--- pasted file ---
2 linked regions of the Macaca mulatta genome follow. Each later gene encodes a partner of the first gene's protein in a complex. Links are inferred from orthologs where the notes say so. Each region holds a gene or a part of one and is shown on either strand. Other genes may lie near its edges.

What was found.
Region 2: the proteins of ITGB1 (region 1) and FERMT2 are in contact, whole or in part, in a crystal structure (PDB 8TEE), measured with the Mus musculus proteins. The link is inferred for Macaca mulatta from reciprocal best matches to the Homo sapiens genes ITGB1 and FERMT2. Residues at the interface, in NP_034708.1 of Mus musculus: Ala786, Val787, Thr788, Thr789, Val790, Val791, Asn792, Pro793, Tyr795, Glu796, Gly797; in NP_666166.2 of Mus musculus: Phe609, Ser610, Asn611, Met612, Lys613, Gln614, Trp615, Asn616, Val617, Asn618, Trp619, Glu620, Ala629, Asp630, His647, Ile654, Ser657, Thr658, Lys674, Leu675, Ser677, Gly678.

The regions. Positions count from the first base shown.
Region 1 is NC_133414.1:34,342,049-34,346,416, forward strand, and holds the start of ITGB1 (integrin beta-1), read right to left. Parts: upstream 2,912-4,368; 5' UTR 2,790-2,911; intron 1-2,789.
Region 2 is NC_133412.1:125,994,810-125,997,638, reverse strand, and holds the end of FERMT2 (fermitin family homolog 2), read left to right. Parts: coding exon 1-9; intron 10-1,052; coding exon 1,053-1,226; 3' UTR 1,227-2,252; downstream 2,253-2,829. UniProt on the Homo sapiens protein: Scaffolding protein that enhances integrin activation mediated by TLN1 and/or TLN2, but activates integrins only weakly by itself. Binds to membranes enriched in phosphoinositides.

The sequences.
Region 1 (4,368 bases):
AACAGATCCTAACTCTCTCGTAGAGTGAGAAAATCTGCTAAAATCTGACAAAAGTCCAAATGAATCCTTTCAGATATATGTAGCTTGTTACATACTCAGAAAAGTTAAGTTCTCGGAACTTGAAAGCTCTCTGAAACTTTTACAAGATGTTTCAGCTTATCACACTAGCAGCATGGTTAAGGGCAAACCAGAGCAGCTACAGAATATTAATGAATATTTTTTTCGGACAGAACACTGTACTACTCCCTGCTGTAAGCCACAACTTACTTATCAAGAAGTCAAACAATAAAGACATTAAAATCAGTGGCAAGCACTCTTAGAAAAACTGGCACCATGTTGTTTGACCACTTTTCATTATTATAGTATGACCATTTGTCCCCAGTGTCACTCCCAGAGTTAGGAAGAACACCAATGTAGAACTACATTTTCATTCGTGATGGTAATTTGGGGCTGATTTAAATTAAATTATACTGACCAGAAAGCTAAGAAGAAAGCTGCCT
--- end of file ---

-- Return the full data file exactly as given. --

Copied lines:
2 linked regions of the Macaca mulatta genome follow. Each later gene encodes a partner of the first gene's protein in a complex. Links are inferred from orthologs where the notes say so. Each region holds a gene or a part of one and is shown on either strand. Other genes may lie near its edges.

What was found.
Region 2: the proteins of ITGB1 (region 1) and FERMT2 are in contact, whole or in part, in a crystal structure (PDB 8TEE), measured with the Mus musculus proteins. The link is inferred for Macaca mulatta from reciprocal best matches to the Homo sapiens genes ITGB1 and FERMT2. Residues at the interface, in NP_034708.1 of Mus musculus: Ala786, Val787, Thr788, Thr789, Val790, Val791, Asn792, Pro793, Tyr795, Glu796, Gly797; in NP_666166.2 of Mus musculus: Phe609, Ser610, Asn611, Met612, Lys613, Gln614, Trp615, Asn616, Val617, Asn618, Trp619, Glu620, Ala629, Asp630, His647, Ile654, Ser657, Thr658, Lys674, Leu675, Ser677, Gly678.

The regions. Positions count from the first base shown.
Region 1 is NC_133414.1:34,342,049-34,346,416, forward strand, and holds the start of ITGB1 (integrin beta-1), read right to left. Parts: upstream 2,912-4,368; 5' UTR 2,790-2,911; intron 1-2,789.
Region 2 is NC_133412.1:125,994,810-125,997,638, reverse strand, and holds the end of FERMT2 (fermitin family homolog 2), read left to right. Parts: coding exon 1-9; intron 10-1,052; coding exon 1,053-1,226; 3' UTR 1,227-2,252; downstream 2,253-2,829. UniProt on the Homo sapiens protein: Scaffolding protein that enhances integrin activation mediated by TLN1 and/or TLN2, but activates integrins only weakly by itself. Binds to membranes enriched in phosphoinositides.

The sequences.
Region 1 (4,368 bases):
AACAGATCCTAACTCTCTCGTAGAGTGAGAAAATCTGCTAAAATCTGACAAAAGTCCAAATGAATCCTTTCAGATATATGTAGCTTGTTACATACTCAGAAAAGTTAAGTTCTCGGAACTTGAAAGCTCTCTGAAACTTTTACAAGATGTTTCAGCTTATCACACTAGCAGCATGGTTAAGGGCAAACCAGAGCAGCTACAGAATATTAATGAATATTTTTTTCGGACAGAACACTGTACTACTCCCTGCTGTAAGCCACAACTTACTTATCAAGAAGTCAAACAATAAAGACATTAAAATCAGTGGCAAGCACTCTTAGAAAAACTGGCACCATGTTGTTTGACCACTTTTCATTATTATAGTATGACCATTTGTCCCCAGTGTCACTCCCAGAGTTAGGAAGAACACCAATGTAGAACTACATTTTCATTCGTGATGGTAATTTGGGGCTGATTTAAATTAAATTATACTGACCAGAAAGCTAAGAAGAAAGCTGCCT